The first of December and the countdown officially begins. Unfortunately this year finals (end of term exams) take precedent alongside the Christmas countdown. For every measly chocolate the advent calendar offers, the ‘study’ timetable designates a generous stack of readings, and Christmas songs only make sporadic appearances amongst ‘study playlists’.
Thankfully, the student lifestyle of partying at all hours sustained by multiple shots makes an easy transition into all night revision sessions and espressos. However, adapting to the new found silence of the library doesn’t seem to come so naturally. The embarrassment starts the moment I open my lap top and the over-heating fan starts humming noisily as a backing to my very loud but slow typing. Yes, I am that person who you all dread sitting next to in the library. The situation was made no better by the all too smooth guy sat opposite me, who was casually nodding away to his music, whilst I frantically rummaged through papers and scribbled notes. However, as his phantom music appeared to reach the climax of the song and he started to air drum along, his ‘drumstick’ (aka pen) snagged his headphones, yanking them out of the socket and leaving Nicki Minaj to blast out across the library – his composure and image rapidly diminished.
Getting used to the early mornings seems to be equally impossible. Consequently, on the morning of my first exam I was woken not by my alarm clock at 7.30am as intended, but by my friend hammering on my door at 8.45am. The exam had started at 8.30 and was a 15minute walk away! I quickly snapped awake, and then froze in panic, could not find any words and instead let out weird intermittent ‘aaaargh’ noises as I ran around my room trying to find underwear, a missing sock, a jumper. Eventually, a stream of swear words began to quite coherently form, as my friend managed to rush me out of my room, pen and ID in hand, half in pyjamas with wellies on and hair dishevelled.
Rushing across campus I was hardly aware of the group of builders working on reconstruction who abruptly stopped and began to look sheepish as I approached. I powered on with my head down thinking I would be safe from any heckles in the state I looked. However, instead of cat calls or wolf whistles as I approached the three builders began to click, and the closest one started to sing, ‘There she was just walkin’ down the street Singin’, “Do wah diddy, diddy, dum diddy do”’. Completely confused I carried on my fast stride, but the other two builders took their cue and joined in harmonizing, ‘Snappin’ her fingers and shufflin’ her feet Singin’, “Do wah diddy diddy, dum diddy do”’. Unexpectedly, another two builders bobbed their heads over the edge of the scaffolding just in time to chime in, with one singing ‘She looked good’ whilst the other echoed ‘looked good’, ‘She looked fine’, ‘looked fine’- jumping back and forth between the two of them. Then all together, ‘Looked good, looked fine, And I nearly lost my mind’. It was like entering an episode of Scrubs. After applauding the performing builders I hurried on to my exam in a bit of a daze, but now more relaxed and smiling after my serenade.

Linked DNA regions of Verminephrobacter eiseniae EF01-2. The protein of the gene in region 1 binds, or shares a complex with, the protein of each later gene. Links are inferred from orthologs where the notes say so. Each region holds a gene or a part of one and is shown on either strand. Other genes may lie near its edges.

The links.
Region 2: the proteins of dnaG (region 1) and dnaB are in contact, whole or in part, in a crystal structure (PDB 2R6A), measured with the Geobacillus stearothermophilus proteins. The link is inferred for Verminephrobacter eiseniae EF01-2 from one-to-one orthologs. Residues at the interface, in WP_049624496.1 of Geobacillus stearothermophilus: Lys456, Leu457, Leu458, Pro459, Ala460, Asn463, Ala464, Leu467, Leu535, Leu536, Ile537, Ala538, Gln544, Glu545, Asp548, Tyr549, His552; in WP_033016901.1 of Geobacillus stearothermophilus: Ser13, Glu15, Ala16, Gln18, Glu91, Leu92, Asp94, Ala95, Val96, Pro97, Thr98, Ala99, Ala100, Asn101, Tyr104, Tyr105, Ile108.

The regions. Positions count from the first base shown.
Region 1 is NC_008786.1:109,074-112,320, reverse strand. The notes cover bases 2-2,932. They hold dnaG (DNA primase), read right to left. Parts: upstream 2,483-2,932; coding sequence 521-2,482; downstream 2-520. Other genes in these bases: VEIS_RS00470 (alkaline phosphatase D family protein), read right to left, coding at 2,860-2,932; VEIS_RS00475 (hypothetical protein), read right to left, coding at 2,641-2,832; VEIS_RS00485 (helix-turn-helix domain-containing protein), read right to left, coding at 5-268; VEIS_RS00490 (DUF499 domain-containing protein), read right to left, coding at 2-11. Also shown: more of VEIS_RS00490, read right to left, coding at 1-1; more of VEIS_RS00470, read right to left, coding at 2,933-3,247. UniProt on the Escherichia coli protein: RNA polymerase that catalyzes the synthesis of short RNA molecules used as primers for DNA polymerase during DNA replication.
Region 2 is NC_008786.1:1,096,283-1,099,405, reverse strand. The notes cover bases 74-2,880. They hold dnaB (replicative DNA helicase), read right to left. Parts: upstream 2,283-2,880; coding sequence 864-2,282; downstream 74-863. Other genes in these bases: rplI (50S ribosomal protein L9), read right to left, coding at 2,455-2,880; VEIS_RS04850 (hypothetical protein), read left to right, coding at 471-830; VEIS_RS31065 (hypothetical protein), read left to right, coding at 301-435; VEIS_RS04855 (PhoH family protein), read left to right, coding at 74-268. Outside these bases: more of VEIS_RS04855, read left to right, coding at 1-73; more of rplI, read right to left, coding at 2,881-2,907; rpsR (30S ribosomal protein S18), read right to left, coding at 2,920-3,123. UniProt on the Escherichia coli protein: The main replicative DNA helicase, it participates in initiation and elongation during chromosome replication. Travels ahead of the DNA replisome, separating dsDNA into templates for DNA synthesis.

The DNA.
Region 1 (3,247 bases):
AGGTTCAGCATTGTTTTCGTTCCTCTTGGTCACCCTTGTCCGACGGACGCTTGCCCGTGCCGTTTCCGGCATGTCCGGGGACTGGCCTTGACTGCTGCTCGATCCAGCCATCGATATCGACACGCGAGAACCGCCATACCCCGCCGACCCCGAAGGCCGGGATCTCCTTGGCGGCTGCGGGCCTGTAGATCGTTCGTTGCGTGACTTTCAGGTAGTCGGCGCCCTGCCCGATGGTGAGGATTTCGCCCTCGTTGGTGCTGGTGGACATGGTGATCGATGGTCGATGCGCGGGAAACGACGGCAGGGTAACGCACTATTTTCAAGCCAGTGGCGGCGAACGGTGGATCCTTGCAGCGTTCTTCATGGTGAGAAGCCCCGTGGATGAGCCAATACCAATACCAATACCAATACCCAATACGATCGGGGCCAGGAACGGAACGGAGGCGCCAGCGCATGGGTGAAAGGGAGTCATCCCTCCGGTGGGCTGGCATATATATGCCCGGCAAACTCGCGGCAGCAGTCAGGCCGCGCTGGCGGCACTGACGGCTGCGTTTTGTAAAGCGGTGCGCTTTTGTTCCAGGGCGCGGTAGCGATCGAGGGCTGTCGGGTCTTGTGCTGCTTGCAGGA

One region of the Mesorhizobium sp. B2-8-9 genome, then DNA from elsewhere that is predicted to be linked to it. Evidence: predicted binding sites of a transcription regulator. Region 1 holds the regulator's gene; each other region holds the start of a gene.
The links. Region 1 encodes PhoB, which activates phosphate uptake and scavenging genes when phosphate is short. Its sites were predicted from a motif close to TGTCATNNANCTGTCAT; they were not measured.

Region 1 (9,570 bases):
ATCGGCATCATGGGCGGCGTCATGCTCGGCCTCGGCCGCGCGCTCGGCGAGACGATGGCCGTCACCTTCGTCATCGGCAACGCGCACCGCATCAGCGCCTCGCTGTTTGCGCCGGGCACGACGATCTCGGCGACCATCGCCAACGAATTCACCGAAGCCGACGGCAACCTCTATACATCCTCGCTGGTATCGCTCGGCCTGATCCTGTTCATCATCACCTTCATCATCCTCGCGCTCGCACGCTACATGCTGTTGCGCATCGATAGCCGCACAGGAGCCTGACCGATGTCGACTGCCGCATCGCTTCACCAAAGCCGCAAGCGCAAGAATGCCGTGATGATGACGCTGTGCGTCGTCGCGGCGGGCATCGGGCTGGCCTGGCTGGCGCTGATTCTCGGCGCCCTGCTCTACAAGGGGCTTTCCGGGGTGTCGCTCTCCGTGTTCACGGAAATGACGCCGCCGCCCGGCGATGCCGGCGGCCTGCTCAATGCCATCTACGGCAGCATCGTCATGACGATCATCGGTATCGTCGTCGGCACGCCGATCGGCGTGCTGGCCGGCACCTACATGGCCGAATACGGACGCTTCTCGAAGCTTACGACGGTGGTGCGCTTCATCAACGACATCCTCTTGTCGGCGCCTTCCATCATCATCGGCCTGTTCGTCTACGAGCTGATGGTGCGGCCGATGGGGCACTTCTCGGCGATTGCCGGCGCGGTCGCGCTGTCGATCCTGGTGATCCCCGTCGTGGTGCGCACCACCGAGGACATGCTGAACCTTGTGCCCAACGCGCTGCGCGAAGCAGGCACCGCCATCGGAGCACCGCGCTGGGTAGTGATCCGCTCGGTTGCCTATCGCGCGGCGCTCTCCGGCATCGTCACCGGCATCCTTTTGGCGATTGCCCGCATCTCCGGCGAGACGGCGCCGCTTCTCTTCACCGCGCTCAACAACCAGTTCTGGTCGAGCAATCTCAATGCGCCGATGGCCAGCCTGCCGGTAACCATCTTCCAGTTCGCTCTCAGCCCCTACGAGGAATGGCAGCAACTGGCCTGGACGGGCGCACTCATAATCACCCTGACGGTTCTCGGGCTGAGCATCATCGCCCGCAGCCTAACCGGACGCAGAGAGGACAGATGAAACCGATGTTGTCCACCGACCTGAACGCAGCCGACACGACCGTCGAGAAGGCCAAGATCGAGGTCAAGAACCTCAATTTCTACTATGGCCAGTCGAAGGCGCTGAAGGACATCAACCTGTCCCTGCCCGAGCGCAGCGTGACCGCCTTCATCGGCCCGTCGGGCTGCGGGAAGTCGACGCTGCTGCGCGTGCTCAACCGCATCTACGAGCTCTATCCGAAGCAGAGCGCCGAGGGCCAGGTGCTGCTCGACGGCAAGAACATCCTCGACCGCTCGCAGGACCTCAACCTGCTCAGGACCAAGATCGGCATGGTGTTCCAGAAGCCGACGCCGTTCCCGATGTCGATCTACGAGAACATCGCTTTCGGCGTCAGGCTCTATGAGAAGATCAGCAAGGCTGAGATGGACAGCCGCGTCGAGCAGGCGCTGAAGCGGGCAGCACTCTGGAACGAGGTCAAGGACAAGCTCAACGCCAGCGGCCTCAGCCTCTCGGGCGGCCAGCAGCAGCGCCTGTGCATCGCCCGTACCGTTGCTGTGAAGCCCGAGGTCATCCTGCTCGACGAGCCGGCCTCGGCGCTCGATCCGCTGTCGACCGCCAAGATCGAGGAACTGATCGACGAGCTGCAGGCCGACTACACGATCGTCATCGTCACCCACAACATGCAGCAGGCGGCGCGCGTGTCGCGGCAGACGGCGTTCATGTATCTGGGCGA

My daze seemed to continue as I rushed into the exam hall to find my lecturer only just handing out papers, having been held up in traffic himself due to the frosty roads. So it seems that there is something to having exams at Christmas after all, festive cheer and clear frosty mornings can go a long way. Equally, living out every student’s night mare didn’t turn out too badly, so perhaps there is something to facing your fears. However, there is probably also something to be said for setting multiple alarms on the mornings of exams.